Connect with us

Crude Oil

Oil Prices Face Downward Pressure Amid OPEC+ Uncertainty and Middle East Tensions

Published

on

Crude oil - Investors King

Oil prices find themselves caught in the crossfire of geopolitical tensions and the aftermath of the recent OPEC+ decision on Monday.

Brent crude oil, against which Nigeran oil is priced, shed 0.9% or 73 cents settled at $78.15 per barrel at about 7 am Nigerian time while the U.S. West Texas Intermediate crude oil experienced an 0.8% decline or 64 cents to $73.43 a barrel.

“Crude seems to be under continued pressure from the OPEC+ decision. Some degree of discounting of the deeper OPEC+ cuts is justified, but as of now, the crude complex has completely disregarded them,” stated Vandana Hari, the founder of Vanda Insights, an oil market analysis provider.

Last week, oil prices suffered a slump of over 2%, fueled by investor skepticism regarding the depth of supply cuts committed to by the Organization of the Petroleum Exporting Countries and its allies, collectively known as OPEC+.

Lingering concerns about sluggish global manufacturing activity added to the pessimism.

The OPEC+ cuts, declared as voluntary on Thursday, have raised doubts about the full implementation of the proposed reductions and left investors questioning the metrics for measurement.

As the global focus shifts to the Middle East, geopolitical tensions resurface with renewed hostilities in Gaza.

Against this backdrop, three commercial vessels faced attacks in international waters in the southern Red Sea, leading to heightened concerns over potential supply disruptions.

While the resumption of the Israel-Hamas conflict injected a bullish momentum into oil prices, analysts, including CMC Markets’ Tina Teng, remain cautious.

“However, oil prices may continue to be under pressure for the time being due to China‚Äôs disappointing economic recovery and the ramp-up of U.S. production”, Teng stated.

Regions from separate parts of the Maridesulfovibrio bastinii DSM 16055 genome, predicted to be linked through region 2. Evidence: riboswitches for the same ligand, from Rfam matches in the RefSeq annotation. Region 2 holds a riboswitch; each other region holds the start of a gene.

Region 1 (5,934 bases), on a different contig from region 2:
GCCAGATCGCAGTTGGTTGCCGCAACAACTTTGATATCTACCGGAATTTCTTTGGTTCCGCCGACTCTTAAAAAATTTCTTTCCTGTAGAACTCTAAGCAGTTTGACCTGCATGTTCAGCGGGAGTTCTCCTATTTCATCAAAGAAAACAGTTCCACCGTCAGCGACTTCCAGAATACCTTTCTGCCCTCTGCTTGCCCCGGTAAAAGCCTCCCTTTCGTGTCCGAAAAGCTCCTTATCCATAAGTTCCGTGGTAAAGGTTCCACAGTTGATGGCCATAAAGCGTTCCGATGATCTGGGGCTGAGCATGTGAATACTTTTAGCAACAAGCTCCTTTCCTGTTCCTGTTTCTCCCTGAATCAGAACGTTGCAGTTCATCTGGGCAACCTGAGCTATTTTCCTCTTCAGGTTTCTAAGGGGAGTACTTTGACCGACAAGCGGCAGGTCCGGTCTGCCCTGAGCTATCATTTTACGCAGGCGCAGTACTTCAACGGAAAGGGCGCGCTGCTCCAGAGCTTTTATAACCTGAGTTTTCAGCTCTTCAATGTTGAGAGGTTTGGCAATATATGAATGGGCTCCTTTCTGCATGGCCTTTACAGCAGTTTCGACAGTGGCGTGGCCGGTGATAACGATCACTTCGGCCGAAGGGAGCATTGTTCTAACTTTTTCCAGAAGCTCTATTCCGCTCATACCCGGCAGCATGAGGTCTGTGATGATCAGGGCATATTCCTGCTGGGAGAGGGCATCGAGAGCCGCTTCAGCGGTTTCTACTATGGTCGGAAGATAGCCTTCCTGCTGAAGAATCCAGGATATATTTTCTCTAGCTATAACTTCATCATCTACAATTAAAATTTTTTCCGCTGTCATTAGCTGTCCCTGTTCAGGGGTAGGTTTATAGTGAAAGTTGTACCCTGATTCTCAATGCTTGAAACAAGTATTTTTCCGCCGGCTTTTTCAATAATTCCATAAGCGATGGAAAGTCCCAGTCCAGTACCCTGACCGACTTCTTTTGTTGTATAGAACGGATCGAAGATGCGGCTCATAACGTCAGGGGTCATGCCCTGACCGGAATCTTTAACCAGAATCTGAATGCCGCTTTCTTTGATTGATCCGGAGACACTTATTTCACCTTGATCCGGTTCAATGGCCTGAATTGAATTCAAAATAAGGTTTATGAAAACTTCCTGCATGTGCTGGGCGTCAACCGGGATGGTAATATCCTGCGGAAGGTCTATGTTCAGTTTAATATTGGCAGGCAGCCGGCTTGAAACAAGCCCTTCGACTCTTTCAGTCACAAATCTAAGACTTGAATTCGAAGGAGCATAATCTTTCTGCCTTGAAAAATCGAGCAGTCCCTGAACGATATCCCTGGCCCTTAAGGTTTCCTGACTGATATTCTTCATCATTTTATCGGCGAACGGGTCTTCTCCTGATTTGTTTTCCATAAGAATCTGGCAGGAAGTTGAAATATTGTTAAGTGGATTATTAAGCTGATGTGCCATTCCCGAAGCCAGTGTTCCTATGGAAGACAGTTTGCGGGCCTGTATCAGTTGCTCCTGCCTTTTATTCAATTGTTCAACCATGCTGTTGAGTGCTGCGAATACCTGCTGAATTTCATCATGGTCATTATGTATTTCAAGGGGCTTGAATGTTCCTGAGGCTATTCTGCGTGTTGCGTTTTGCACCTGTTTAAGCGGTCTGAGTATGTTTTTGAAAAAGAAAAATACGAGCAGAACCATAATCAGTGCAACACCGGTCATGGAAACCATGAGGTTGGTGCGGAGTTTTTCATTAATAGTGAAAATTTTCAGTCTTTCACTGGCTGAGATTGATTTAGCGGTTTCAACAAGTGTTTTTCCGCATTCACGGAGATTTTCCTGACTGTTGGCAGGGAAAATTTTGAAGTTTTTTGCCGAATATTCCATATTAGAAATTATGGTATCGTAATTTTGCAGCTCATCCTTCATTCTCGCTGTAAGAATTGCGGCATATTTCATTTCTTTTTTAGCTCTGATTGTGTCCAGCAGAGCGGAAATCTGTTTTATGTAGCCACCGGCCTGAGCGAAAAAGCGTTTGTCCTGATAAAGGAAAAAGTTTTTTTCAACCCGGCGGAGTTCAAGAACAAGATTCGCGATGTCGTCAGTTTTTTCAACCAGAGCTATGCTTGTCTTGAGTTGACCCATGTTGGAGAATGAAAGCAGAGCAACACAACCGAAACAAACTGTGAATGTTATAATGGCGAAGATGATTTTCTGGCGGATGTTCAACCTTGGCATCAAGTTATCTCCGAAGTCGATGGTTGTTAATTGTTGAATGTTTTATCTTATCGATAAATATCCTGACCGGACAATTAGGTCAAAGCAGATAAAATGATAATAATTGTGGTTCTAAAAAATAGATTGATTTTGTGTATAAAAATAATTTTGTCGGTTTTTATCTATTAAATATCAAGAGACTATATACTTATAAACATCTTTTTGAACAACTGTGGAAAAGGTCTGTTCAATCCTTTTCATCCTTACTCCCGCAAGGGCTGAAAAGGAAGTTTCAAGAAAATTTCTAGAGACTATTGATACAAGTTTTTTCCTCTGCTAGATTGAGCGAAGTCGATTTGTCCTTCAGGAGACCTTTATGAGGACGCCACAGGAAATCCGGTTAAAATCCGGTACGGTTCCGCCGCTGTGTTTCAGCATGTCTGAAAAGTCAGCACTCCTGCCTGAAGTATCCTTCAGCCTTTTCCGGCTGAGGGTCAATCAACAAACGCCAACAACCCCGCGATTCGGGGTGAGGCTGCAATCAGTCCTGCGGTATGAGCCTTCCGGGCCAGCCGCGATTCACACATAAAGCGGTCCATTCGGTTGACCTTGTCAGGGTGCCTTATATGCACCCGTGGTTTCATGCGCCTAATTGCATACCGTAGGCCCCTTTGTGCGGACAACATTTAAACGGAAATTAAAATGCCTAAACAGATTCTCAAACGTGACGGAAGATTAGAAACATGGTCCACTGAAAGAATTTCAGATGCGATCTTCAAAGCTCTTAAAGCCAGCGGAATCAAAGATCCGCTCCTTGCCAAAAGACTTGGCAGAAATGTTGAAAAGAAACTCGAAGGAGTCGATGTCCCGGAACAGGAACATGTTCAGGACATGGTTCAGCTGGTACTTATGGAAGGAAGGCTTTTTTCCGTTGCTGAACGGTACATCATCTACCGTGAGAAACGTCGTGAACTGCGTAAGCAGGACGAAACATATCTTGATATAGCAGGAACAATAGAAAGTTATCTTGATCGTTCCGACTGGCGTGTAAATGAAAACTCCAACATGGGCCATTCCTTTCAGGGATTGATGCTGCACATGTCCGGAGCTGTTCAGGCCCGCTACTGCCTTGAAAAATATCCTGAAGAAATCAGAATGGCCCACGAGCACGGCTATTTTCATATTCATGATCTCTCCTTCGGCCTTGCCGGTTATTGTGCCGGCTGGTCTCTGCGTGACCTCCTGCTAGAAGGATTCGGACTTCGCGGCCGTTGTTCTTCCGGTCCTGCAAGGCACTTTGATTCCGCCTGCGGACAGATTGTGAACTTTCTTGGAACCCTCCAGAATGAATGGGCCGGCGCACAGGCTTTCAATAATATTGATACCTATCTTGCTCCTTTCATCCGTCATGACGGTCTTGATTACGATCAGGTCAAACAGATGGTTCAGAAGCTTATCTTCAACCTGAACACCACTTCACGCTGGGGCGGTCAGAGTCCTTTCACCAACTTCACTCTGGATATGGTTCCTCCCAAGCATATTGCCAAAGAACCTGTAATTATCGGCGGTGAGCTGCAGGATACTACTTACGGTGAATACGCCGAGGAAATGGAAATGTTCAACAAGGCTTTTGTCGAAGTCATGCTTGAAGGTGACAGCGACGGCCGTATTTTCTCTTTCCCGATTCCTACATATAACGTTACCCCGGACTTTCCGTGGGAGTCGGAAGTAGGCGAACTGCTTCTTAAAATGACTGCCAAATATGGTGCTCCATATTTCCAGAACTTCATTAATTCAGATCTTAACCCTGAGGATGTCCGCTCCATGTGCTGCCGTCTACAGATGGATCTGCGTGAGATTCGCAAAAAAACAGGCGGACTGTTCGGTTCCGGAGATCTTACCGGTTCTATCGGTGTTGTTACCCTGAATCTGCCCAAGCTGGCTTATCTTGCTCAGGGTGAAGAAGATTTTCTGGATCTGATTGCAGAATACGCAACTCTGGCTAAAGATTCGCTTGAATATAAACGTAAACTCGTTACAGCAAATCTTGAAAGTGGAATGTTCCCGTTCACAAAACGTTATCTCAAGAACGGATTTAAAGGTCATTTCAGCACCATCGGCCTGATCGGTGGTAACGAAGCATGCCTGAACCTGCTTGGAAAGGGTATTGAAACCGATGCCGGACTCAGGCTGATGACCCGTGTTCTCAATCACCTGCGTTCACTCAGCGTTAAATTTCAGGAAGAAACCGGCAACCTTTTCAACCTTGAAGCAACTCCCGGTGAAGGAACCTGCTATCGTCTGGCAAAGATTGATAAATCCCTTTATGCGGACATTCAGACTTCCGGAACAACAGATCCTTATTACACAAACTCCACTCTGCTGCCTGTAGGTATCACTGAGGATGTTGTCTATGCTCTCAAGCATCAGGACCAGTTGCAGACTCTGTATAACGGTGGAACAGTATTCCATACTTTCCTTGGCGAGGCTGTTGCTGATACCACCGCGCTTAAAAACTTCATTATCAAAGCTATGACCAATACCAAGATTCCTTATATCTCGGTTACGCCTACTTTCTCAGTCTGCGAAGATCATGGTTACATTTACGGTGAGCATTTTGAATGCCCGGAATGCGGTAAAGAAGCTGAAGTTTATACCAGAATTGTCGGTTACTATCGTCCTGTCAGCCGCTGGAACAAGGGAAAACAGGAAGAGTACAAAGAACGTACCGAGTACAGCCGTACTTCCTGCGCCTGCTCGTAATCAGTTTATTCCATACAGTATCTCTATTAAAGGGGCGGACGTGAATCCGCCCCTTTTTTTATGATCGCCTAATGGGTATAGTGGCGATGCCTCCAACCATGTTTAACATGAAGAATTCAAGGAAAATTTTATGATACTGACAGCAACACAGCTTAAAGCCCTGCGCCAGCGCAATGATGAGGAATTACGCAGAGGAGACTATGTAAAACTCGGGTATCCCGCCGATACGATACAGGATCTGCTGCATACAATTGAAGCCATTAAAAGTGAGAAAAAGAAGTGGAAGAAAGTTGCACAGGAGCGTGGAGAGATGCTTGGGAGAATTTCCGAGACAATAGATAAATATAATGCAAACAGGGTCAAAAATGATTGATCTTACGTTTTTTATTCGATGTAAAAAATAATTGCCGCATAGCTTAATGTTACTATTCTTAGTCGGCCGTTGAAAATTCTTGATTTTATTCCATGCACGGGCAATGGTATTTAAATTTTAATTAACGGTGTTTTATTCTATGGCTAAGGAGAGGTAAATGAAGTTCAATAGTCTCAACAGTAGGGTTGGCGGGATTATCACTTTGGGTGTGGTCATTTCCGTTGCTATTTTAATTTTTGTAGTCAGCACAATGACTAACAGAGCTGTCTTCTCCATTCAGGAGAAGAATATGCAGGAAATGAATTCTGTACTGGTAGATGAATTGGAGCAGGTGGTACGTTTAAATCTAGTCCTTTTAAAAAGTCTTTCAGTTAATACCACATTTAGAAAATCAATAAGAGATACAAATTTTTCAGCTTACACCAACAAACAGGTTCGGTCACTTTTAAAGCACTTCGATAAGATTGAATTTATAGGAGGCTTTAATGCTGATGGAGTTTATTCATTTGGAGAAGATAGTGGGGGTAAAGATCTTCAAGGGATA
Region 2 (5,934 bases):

Amid this intricate web of challenges, the specter of additional sanctions on Russia and a potential pause in sanctions relief for OPEC member Venezuela by the White House further add layers of complexity to the already delicate global oil market.

As the world watches, uncertainties persist, shaping the future trajectory of oil prices in an intricate dance of geopolitics and market dynamics.

Continue Reading
Comments

Crude Oil

Oil Prices Slide as U.S. Crude Stockpiles Surge, Heightening Demand Concerns

Published

on

Crude oil

Oil prices declined on Thursday as concerns over demand intensified due to a larger-than-anticipated build in U.S. crude stockpiles.

Brent crude oil, against which Nigerian oil is priced, dropped by 0.5% to $83.25 a barrel while U.S. West Texas Intermediate crude oil fell by 0.3% to $78.28 a barrel.

The Energy Information Administration’s report revealed a substantial increase in U.S. crude oil stockpiles by 4.2 million barrels to 447.2 million barrels for the week ending February 23rd.

This surge surpassed analysts’ expectations and marked the fifth consecutive week of rising inventories.

While gasoline and distillate inventories witnessed a decline, concerns regarding a sluggish economy and reduced oil demand in the U.S. were amplified.

Satoru Yoshida, a commodity analyst with Rakuten Securities, highlighted that the significant stockpiles have heightened investor worries.

Moreover, the anticipation of delayed U.S. interest rate cuts further weighed on market sentiment, potentially undermining oil demand.

Traders have adjusted their expectations for rate cuts, with an easing cycle predicted to commence in June rather than March as previously anticipated.